You know when you were but a child? You would play a lot, wouldn’t you? Yeah? Yeah. You’d have your cars and you’d make them crash and the “boom!” sound with your mouth. Ah good times. Well, seven years ago, developer Critereon made that fantasy a reality, bringing to the world their latest in their landmark racing series, Burnout: Paradise.
The game opens with a futuristic female voice preteniously telling you how the game works. It is unskippable, so you will be tempted to drive your controller into your own trachea. After that, however, you are greeted by the voice of the ever-punchable DJ Atomica, a man whom I have never seen yet want to maim and slaughter with every ounce of my conscious being. DJ Atomica will be your “guide” throughout the game. When you finally find your car, it is wrecked beyond repair. Except not beyond repair, so you drive to the nearest Auto Repair and repair it. Then the game is your oyster.
There are five game modes; Road Rage, Marked Man, Stunt Run, Race and Burning Route. Each one, except for Stunt Run and Road Rage, is basically about going from A to B under different circumstances. I’ll write about them in order of best to worst. First, there’s Marked Man, you drive from one point to another while being hunted down by a number of huge, black cars that are fast and strong. The beauty to this mode is the simplicity of it. As you progress through the game, leveling up as you go, the difficult also increases. It also depends on your choice of car, forcing you to hone your skills. Secondly, we will talk about the classic Race. It bascially does what it says on the tin. You race to one of the landmarks on the map against either one other person, in the head to head, or eight other racers. Like the Marked Man, your choice of car affects your opponents car, keeping the races fair. Probably the most original, the Road Rage mode is probably also the easiest. It involves you and an infinite number of other cars racing in a most linear version of a demolition derby, you having to “take down” the target number of cars in the alloted time, avoiding getting taken down yourself. The Burning Route is probably the most exciting, not because of the mode itself, rather the prizes you can win. Each of the 70 (ish) cars has a Burning Route. The Route consists of you driving from A to B in the alloted time, sometimes being devilishly difficult. If you do it, however, you will win a more suped up car (is that how you spell “suped”?), doubling the game’s roster. Finally, the one I don’t really like, probably due to my absolute awfullness at it, is the Stunt Run, in which you need to reach a ridiculously high score by performing stunts in the alloted time, that’s it.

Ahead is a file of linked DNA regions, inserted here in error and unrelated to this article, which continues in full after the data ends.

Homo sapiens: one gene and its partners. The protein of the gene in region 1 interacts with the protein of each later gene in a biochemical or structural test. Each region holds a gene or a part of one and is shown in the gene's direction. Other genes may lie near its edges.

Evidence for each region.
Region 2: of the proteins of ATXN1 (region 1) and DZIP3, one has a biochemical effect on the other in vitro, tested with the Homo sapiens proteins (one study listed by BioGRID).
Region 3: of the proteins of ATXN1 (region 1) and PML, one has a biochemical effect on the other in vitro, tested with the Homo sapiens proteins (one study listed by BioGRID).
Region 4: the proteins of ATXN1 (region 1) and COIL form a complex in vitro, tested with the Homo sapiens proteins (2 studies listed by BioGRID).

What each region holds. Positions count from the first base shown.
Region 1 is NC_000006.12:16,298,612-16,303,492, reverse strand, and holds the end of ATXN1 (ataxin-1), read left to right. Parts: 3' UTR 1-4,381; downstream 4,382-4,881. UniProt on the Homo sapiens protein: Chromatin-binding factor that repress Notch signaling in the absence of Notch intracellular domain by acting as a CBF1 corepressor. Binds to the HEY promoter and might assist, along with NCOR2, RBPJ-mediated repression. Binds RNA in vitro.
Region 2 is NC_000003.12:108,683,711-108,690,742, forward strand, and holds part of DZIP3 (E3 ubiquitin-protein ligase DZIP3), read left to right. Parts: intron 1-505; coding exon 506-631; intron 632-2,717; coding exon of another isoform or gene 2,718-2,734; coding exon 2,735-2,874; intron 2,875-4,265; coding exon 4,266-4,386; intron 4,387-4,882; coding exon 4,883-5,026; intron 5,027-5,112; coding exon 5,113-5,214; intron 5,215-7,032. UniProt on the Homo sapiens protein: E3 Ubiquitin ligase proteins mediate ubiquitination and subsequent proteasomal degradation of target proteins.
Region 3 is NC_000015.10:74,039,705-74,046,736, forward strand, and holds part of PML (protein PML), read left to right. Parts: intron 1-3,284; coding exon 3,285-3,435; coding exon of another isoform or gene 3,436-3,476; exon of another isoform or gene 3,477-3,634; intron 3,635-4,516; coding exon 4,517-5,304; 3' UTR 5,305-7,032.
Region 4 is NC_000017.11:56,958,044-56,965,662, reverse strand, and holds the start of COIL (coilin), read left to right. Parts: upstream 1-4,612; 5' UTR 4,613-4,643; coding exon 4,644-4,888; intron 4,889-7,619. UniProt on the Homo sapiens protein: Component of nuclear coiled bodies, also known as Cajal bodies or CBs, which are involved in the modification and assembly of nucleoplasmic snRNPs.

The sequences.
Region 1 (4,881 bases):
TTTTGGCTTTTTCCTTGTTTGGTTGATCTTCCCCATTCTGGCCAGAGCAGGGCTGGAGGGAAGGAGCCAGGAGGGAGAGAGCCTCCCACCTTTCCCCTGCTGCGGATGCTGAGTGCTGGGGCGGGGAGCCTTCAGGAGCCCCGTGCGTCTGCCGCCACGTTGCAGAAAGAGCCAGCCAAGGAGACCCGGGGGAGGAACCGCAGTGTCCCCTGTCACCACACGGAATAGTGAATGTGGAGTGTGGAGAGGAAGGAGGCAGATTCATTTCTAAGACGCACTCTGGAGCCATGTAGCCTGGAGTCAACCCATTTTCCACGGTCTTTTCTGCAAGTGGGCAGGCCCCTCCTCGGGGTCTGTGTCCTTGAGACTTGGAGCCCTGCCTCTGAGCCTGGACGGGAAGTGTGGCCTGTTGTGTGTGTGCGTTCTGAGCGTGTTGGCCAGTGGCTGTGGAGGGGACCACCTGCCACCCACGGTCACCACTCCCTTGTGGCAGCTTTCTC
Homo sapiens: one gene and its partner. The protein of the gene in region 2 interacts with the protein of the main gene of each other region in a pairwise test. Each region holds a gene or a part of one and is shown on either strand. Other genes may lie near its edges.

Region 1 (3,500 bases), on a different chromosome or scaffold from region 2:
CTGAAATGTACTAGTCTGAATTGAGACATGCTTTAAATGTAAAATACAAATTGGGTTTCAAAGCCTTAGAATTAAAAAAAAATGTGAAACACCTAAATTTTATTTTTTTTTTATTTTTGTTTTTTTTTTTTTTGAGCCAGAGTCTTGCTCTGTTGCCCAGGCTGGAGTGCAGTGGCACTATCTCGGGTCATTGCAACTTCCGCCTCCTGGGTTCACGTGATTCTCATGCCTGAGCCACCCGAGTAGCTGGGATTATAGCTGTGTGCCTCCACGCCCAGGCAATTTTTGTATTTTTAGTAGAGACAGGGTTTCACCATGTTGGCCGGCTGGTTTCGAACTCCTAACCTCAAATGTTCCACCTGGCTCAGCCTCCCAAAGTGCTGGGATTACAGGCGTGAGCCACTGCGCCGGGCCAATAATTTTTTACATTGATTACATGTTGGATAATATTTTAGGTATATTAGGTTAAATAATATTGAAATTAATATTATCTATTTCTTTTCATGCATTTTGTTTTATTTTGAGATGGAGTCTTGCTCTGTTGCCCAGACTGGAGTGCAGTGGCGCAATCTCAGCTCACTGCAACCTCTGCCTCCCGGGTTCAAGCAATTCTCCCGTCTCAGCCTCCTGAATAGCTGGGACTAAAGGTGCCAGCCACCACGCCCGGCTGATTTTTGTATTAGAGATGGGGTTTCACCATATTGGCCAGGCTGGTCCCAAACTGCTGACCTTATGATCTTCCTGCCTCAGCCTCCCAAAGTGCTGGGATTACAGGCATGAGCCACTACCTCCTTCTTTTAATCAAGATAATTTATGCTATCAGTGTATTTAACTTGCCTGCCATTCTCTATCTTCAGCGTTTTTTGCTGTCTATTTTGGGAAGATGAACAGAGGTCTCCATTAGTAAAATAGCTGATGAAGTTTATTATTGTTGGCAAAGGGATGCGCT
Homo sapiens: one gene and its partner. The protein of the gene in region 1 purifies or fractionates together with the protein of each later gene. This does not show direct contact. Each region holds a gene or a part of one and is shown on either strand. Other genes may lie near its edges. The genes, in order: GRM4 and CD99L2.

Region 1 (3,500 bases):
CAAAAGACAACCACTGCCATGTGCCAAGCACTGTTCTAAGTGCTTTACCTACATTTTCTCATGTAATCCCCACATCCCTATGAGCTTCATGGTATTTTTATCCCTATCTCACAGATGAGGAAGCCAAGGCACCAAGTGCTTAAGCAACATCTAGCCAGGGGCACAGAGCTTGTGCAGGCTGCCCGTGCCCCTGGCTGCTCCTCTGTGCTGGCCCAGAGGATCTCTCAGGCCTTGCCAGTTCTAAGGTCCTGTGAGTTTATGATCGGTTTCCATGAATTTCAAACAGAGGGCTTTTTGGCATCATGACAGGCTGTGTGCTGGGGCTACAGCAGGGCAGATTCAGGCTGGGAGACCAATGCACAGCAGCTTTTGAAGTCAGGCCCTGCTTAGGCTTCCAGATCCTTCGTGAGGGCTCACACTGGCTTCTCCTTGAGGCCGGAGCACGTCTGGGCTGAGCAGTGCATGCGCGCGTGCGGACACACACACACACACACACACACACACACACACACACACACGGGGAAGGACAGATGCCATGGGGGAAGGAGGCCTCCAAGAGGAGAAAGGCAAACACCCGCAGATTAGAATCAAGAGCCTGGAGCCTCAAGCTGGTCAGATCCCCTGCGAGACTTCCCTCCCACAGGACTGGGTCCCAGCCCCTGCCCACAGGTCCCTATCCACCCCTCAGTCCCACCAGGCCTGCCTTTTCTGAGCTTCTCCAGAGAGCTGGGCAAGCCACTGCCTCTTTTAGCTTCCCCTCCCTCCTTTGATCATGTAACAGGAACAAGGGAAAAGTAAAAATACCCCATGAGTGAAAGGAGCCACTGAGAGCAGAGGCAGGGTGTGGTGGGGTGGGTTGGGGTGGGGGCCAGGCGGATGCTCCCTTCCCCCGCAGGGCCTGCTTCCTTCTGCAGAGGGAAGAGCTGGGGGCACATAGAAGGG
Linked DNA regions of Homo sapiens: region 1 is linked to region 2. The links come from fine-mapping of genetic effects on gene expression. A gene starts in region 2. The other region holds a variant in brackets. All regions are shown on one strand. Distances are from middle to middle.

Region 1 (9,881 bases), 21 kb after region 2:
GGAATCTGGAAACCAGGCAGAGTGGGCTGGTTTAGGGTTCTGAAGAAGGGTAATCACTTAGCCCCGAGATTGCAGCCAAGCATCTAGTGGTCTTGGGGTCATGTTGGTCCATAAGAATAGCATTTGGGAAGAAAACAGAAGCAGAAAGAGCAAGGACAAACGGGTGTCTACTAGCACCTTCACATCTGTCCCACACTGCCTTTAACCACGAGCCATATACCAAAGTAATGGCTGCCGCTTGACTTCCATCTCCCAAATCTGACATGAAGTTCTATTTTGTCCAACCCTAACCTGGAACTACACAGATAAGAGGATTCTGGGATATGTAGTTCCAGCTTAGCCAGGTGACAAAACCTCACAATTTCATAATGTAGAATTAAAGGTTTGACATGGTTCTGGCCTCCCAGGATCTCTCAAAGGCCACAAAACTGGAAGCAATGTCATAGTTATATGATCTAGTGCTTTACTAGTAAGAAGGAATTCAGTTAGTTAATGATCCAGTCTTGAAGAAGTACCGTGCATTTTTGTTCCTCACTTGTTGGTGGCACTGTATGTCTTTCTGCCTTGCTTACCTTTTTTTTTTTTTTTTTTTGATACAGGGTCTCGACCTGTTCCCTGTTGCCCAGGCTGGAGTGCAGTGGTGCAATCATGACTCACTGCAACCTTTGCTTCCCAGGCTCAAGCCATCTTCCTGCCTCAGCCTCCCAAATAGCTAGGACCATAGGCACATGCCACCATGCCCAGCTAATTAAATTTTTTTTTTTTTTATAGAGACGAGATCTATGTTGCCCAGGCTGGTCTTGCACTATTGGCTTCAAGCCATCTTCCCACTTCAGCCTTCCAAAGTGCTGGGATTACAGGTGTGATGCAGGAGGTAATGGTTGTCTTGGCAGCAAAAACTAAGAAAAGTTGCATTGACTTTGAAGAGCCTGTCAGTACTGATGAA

The levelling up system is relatively simple. Everytime you get to a landmark number of wins, you get your license upgraded, from Learner to Elite. Each time your license gets upgraded, the number resets, making the game easily 16 hours long. You may also notice that this is a review of “The Ultimate Box” you may be thinking “What the flippidy-flappidy is that?” I’ll tell you. It means it includes the motorbike DLC, increasing the run time for a good few hours. Include the other DLC (Big Surf Island etc.) and you’ve got a few days worth of content, easily.
Overall, this is probably in my top ten favourite games of all time, so that should say it all. Forget Forza, this is the ultimate racing experience.
Lots of hugs, kisses and lacerations